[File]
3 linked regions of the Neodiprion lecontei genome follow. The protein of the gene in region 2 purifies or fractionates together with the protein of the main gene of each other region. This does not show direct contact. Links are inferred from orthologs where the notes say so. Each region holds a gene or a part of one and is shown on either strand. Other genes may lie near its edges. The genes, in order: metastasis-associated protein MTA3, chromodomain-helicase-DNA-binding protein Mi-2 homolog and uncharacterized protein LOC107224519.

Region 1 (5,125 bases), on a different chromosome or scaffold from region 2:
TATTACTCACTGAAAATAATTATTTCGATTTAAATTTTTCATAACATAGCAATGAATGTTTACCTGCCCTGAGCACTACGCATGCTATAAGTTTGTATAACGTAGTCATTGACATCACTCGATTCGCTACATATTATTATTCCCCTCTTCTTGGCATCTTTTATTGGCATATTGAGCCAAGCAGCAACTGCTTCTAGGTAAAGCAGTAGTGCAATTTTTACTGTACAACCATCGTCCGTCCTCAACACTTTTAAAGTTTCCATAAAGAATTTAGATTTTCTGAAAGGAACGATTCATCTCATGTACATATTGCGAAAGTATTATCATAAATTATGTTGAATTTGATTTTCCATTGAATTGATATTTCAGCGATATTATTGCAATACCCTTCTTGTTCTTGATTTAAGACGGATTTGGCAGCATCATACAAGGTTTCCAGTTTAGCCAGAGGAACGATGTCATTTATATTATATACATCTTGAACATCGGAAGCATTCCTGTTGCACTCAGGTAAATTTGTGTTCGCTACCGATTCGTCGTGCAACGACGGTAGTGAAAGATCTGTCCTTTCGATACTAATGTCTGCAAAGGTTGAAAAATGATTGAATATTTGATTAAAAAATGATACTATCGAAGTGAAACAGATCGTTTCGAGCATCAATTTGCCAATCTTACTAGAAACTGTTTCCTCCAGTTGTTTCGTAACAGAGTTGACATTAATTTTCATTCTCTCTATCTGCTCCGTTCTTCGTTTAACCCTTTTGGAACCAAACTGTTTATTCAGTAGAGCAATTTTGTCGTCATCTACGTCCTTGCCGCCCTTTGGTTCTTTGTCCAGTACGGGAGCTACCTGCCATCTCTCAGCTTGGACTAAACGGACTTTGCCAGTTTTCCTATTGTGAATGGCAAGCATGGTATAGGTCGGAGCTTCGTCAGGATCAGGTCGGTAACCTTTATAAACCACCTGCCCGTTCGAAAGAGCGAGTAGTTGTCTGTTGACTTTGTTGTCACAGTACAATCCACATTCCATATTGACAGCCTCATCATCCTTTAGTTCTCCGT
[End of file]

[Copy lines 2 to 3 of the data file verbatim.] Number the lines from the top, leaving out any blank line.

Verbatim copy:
Region 1 (5,125 bases), on a different chromosome or scaffold from region 2:
TATTACTCACTGAAAATAATTATTTCGATTTAAATTTTTCATAACATAGCAATGAATGTTTACCTGCCCTGAGCACTACGCATGCTATAAGTTTGTATAACGTAGTCATTGACATCACTCGATTCGCTACATATTATTATTCCCCTCTTCTTGGCATCTTTTATTGGCATATTGAGCCAAGCAGCAACTGCTTCTAGGTAAAGCAGTAGTGCAATTTTTACTGTACAACCATCGTCCGTCCTCAACACTTTTAAAGTTTCCATAAAGAATTTAGATTTTCTGAAAGGAACGATTCATCTCATGTACATATTGCGAAAGTATTATCATAAATTATGTTGAATTTGATTTTCCATTGAATTGATATTTCAGCGATATTATTGCAATACCCTTCTTGTTCTTGATTTAAGACGGATTTGGCAGCATCATACAAGGTTTCCAGTTTAGCCAGAGGAACGATGTCATTTATATTATATACATCTTGAACATCGGAAGCATTCCTGTTGCACTCAGGTAAATTTGTGTTCGCTACCGATTCGTCGTGCAACGACGGTAGTGAAAGATCTGTCCTTTCGATACTAATGTCTGCAAAGGTTGAAAAATGATTGAATATTTGATTAAAAAATGATACTATCGAAGTGAAACAGATCGTTTCGAGCATCAATTTGCCAATCTTACTAGAAACTGTTTCCTCCAGTTGTTTCGTAACAGAGTTGACATTAATTTTCATTCTCTCTATCTGCTCCGTTCTTCGTTTAACCCTTTTGGAACCAAACTGTTTATTCAGTAGAGCAATTTTGTCGTCATCTACGTCCTTGCCGCCCTTTGGTTCTTTGTCCAGTACGGGAGCTACCTGCCATCTCTCAGCTTGGACTAAACGGACTTTGCCAGTTTTCCTATTGTGAATGGCAAGCATGGTATAGGTCGGAGCTTCGTCAGGATCAGGTCGGTAACCTTTATAAACCACCTGCCCGTTCGAAAGAGCGAGTAGTTGTCTGTTGACTTTGTTGTCACAGTACAATCCACATTCCATATTGACAGCCTCATCATCCTTTAGTTCTCCGT